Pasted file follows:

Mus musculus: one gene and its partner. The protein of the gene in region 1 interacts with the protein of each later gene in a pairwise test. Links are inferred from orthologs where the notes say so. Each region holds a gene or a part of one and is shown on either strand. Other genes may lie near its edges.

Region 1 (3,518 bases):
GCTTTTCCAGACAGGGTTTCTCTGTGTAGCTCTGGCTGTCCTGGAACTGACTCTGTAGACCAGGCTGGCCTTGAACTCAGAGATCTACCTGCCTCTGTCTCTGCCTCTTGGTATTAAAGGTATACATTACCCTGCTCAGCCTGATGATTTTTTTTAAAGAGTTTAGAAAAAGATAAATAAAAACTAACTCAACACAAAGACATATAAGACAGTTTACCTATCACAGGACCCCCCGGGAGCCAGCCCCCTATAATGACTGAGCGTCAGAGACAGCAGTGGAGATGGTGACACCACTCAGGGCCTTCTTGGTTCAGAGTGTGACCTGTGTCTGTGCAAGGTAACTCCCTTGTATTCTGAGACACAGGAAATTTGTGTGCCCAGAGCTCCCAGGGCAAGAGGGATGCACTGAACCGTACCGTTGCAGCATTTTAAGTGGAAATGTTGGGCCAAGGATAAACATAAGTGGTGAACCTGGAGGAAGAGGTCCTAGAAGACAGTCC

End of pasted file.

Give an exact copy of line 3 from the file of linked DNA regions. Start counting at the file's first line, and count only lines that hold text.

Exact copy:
GCTTTTCCAGACAGGGTTTCTCTGTGTAGCTCTGGCTGTCCTGGAACTGACTCTGTAGACCAGGCTGGCCTTGAACTCAGAGATCTACCTGCCTCTGTCTCTGCCTCTTGGTATTAAAGGTATACATTACCCTGCTCAGCCTGATGATTTTTTTTAAAGAGTTTAGAAAAAGATAAATAAAAACTAACTCAACACAAAGACATATAAGACAGTTTACCTATCACAGGACCCCCCGGGAGCCAGCCCCCTATAATGACTGAGCGTCAGAGACAGCAGTGGAGATGGTGACACCACTCAGGGCCTTCTTGGTTCAGAGTGTGACCTGTGTCTGTGCAAGGTAACTCCCTTGTATTCTGAGACACAGGAAATTTGTGTGCCCAGAGCTCCCAGGGCAAGAGGGATGCACTGAACCGTACCGTTGCAGCATTTTAAGTGGAAATGTTGGGCCAAGGATAAACATAAGTGGTGAACCTGGAGGAAGAGGTCCTAGAAGACAGTCC